Eleni Sfoundouris, 83, is a survivor of one of the worst atrocities committed during the World War Two Nazi occupation of Greece: the Distomo massacre
"They took my family outside on the street and killed them with a machine gun. And my mother's brain was spread out on the street. It was my grandmother who found them."
“I was terrified when the Germans came into the house and threatened my father”, Eleni says. “So I jumped out of the kitchen window. I just couldn’t bear to see what he was going to do to my father because I had never seen anything like that before.”
Eleni Sfoundouris was twelve years old when, on the 10th of June 1944, when her parents, her two younger sisters and her grandfather were killed.
She says even today, her memories of that day are vivid. She still remembers the fear and the guilt for having survived.
“ If I hadn’t left maybe I could have saved one of my sisters because I was the oldest one. My sisters were nine and sxi years younger than me. They took my family outside on the street and killed them with a machine gun. And my mother’s brains were spread out on the street. It was my grandmother who found them.”
On that fateful day, SS troops went door to door and massacred 218 Greek civilians in Distomo. It was part of a retaliation measure for a partisan attack on Nazi soldiers.
Survivors fled atrocities which included bayoneted babies and stabbed pregnant women.Today Distomo stands as a symbol of Greek suffering during the World War Two Nazi occupation.
Sufferings many Greeks say have never been officially recognized nor compensated for by Germany.
Christos Papanikolaou has lived in Distomo all his life. He volunteers as curator for Distomo memorial.
Inside the memorial is a morbid reminder of the massacre: the skulls of those killed. Even though it happened over 70 years ago, the Distomo massacre still looms heavily over the village’s collective soul.
Mr. Papanikolaou remembers what it was like when he was a child in a village in constant mourning:
“Growing up I thought the village was only full of old ladies because everyone wore black. In the village it took years for us to hear laughter, music. And the big “highlight” was happening every evening when all the people, little children and old ladies wearing black were going to the cemetery..”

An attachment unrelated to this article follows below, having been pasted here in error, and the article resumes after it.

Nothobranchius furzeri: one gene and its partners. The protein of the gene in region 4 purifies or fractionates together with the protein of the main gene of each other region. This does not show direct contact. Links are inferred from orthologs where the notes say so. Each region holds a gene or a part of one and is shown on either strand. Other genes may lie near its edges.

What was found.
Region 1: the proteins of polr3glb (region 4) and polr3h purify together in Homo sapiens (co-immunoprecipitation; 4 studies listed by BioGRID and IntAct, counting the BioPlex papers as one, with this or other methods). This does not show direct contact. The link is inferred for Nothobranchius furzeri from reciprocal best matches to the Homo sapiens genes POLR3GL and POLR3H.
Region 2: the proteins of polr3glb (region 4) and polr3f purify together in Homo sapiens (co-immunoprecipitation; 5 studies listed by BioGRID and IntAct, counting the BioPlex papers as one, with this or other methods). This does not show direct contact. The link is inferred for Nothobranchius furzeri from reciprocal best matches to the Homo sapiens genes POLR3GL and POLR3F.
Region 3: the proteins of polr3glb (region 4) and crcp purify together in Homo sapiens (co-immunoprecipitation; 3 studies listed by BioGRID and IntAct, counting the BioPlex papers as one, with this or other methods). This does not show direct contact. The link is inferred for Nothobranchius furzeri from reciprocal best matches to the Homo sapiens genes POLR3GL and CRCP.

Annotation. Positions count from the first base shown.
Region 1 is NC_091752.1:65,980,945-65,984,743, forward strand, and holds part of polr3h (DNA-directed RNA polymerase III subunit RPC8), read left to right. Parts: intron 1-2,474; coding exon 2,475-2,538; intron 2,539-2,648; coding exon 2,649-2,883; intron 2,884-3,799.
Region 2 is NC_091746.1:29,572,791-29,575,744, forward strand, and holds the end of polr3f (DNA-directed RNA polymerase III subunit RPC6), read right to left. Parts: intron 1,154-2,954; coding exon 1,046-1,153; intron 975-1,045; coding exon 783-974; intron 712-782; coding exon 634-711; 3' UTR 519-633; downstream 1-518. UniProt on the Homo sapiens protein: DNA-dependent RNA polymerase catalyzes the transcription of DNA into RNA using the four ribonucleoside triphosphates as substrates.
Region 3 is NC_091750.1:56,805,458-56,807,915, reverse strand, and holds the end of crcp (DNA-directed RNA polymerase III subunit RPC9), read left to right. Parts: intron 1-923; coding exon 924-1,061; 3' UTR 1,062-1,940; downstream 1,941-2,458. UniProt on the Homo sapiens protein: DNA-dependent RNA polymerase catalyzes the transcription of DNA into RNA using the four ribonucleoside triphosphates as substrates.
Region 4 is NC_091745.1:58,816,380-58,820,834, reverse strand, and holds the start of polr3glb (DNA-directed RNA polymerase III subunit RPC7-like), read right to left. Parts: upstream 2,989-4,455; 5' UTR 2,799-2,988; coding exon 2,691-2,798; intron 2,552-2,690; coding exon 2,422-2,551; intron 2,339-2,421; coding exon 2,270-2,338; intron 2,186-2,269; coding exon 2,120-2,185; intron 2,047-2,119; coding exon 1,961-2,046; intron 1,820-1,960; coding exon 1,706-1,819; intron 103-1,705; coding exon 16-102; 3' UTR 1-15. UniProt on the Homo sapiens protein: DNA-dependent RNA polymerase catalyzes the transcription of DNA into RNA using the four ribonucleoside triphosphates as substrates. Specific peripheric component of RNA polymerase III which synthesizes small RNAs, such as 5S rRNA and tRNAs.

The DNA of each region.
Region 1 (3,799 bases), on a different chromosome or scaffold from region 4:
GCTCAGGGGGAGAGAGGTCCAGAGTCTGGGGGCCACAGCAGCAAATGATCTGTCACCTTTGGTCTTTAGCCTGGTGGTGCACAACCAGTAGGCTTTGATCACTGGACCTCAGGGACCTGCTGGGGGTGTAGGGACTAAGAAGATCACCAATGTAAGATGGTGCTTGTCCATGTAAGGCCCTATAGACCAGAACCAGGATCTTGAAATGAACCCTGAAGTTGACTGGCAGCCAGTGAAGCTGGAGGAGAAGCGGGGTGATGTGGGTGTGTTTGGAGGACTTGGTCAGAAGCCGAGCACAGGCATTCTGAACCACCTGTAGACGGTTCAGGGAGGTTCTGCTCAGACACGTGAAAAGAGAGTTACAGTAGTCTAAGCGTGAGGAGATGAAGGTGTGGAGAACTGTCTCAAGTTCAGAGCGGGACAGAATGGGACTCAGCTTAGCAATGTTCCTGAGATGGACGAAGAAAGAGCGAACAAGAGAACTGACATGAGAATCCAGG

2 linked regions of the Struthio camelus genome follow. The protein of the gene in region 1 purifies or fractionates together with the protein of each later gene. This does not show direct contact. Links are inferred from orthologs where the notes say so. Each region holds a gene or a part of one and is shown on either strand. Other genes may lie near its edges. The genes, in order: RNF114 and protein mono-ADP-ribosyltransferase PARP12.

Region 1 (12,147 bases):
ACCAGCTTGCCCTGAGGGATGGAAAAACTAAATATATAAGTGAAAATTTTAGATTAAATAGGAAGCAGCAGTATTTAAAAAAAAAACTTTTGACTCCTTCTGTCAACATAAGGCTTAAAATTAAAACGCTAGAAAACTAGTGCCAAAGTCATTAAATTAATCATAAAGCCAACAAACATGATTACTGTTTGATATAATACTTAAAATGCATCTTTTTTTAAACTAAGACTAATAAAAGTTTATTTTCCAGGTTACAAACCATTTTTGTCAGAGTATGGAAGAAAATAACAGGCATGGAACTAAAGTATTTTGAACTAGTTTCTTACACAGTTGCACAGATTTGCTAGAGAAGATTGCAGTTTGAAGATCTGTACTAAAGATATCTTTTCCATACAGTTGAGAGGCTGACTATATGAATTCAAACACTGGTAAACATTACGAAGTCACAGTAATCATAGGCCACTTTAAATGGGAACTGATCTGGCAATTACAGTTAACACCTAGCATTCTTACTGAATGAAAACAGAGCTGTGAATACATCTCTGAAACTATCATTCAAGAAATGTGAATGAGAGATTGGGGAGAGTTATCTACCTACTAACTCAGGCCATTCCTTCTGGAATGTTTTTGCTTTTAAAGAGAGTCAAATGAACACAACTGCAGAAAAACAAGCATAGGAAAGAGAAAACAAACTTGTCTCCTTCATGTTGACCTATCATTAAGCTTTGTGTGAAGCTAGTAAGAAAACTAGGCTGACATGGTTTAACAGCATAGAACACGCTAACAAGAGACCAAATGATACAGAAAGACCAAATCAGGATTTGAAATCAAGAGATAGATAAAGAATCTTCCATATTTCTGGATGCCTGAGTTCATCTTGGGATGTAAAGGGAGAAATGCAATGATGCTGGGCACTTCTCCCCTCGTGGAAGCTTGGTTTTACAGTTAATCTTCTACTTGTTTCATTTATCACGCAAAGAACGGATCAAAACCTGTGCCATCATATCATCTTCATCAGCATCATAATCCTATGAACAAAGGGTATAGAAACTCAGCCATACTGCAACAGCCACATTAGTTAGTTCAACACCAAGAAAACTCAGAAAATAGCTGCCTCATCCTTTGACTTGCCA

Christos says not only Greeks but Germans come and visit the memorial. Germans who ask for forgiveness.
And while he doesn’t blame them, he says the question of war reparations has to be settled. “There has never been a peace agreement with Greece,” he says. “And secondly this story is not closed legally either because Germany has paid some money indeed but it was money for a certain purpose and not as reparations for the victims.”
Kelly and Christina Stamoulis’ late father was the lawyer who had filed for war reparations claims of 30 million euros for the families of the victims of Distomo. Although approved by the Greek supreme court, the case is still pending since it was never signed by the Greek justice minister.
Kelly Stamoulis who is now the lawyer for the Distomo case with her sister, says, “There is a moral issue involving Germany here because of the behavior of the Nazis against Greek citizens and their relatives who are now making claims. When things like this happen the least that one can do is apologise and there is always the question of compensation that goes together with the moral obligation.” . So there is a joint obligation. This is not what we are saying, it’s said by the justice, the law.”
Claiming war reparations was one of Alexis Tsipras’ main election campaign promises.